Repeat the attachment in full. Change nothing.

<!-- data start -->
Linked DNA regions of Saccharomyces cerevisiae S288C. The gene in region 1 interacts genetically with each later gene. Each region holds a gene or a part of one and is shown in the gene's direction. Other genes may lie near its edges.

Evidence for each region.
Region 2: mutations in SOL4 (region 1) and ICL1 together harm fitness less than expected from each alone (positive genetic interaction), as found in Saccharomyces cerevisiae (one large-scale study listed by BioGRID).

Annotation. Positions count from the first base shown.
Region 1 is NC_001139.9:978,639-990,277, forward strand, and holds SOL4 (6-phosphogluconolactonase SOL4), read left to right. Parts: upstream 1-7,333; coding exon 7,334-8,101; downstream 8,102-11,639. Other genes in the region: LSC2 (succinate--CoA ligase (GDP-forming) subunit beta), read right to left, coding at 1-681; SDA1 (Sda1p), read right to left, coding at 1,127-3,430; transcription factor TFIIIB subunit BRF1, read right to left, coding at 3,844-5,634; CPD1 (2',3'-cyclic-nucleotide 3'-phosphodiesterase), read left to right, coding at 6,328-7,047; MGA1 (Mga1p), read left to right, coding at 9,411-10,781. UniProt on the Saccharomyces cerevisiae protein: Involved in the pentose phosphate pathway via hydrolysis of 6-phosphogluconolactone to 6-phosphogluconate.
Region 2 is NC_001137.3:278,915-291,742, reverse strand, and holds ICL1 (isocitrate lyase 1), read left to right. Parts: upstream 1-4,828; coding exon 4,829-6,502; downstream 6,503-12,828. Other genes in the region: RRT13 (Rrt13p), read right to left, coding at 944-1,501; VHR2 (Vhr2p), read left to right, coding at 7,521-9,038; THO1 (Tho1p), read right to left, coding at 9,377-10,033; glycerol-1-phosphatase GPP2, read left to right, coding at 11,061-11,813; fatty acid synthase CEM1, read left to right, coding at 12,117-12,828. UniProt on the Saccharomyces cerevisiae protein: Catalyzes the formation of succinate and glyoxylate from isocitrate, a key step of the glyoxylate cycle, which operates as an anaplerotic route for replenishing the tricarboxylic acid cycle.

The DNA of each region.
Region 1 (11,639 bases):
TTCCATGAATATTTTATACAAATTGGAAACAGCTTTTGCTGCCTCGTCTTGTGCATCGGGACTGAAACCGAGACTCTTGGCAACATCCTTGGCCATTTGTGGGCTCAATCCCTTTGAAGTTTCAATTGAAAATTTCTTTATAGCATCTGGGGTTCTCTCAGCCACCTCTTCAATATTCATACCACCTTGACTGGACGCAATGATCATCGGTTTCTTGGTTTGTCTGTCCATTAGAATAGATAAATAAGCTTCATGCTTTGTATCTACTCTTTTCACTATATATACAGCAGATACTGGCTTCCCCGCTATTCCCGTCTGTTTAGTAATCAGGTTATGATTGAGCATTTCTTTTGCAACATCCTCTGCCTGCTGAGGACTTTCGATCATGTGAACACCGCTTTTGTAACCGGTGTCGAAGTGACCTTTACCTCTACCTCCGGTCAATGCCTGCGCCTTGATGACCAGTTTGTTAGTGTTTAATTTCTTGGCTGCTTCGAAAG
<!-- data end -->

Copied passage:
Linked DNA regions of Saccharomyces cerevisiae S288C. The gene in region 1 interacts genetically with each later gene. Each region holds a gene or a part of one and is shown in the gene's direction. Other genes may lie near its edges.

Evidence for each region.
Region 2: mutations in SOL4 (region 1) and ICL1 together harm fitness less than expected from each alone (positive genetic interaction), as found in Saccharomyces cerevisiae (one large-scale study listed by BioGRID).

Annotation. Positions count from the first base shown.
Region 1 is NC_001139.9:978,639-990,277, forward strand, and holds SOL4 (6-phosphogluconolactonase SOL4), read left to right. Parts: upstream 1-7,333; coding exon 7,334-8,101; downstream 8,102-11,639. Other genes in the region: LSC2 (succinate--CoA ligase (GDP-forming) subunit beta), read right to left, coding at 1-681; SDA1 (Sda1p), read right to left, coding at 1,127-3,430; transcription factor TFIIIB subunit BRF1, read right to left, coding at 3,844-5,634; CPD1 (2',3'-cyclic-nucleotide 3'-phosphodiesterase), read left to right, coding at 6,328-7,047; MGA1 (Mga1p), read left to right, coding at 9,411-10,781. UniProt on the Saccharomyces cerevisiae protein: Involved in the pentose phosphate pathway via hydrolysis of 6-phosphogluconolactone to 6-phosphogluconate.
Region 2 is NC_001137.3:278,915-291,742, reverse strand, and holds ICL1 (isocitrate lyase 1), read left to right. Parts: upstream 1-4,828; coding exon 4,829-6,502; downstream 6,503-12,828. Other genes in the region: RRT13 (Rrt13p), read right to left, coding at 944-1,501; VHR2 (Vhr2p), read left to right, coding at 7,521-9,038; THO1 (Tho1p), read right to left, coding at 9,377-10,033; glycerol-1-phosphatase GPP2, read left to right, coding at 11,061-11,813; fatty acid synthase CEM1, read left to right, coding at 12,117-12,828. UniProt on the Saccharomyces cerevisiae protein: Catalyzes the formation of succinate and glyoxylate from isocitrate, a key step of the glyoxylate cycle, which operates as an anaplerotic route for replenishing the tricarboxylic acid cycle.

The DNA of each region.
Region 1 (11,639 bases):
TTCCATGAATATTTTATACAAATTGGAAACAGCTTTTGCTGCCTCGTCTTGTGCATCGGGACTGAAACCGAGACTCTTGGCAACATCCTTGGCCATTTGTGGGCTCAATCCCTTTGAAGTTTCAATTGAAAATTTCTTTATAGCATCTGGGGTTCTCTCAGCCACCTCTTCAATATTCATACCACCTTGACTGGACGCAATGATCATCGGTTTCTTGGTTTGTCTGTCCATTAGAATAGATAAATAAGCTTCATGCTTTGTATCTACTCTTTTCACTATATATACAGCAGATACTGGCTTCCCCGCTATTCCCGTCTGTTTAGTAATCAGGTTATGATTGAGCATTTCTTTTGCAACATCCTCTGCCTGCTGAGGACTTTCGATCATGTGAACACCGCTTTTGTAACCGGTGTCGAAGTGACCTTTACCTCTACCTCCGGTCAATGCCTGCGCCTTGATGACCAGTTTGTTAGTGTTTAATTTCTTGGCTGCTTCGAAAG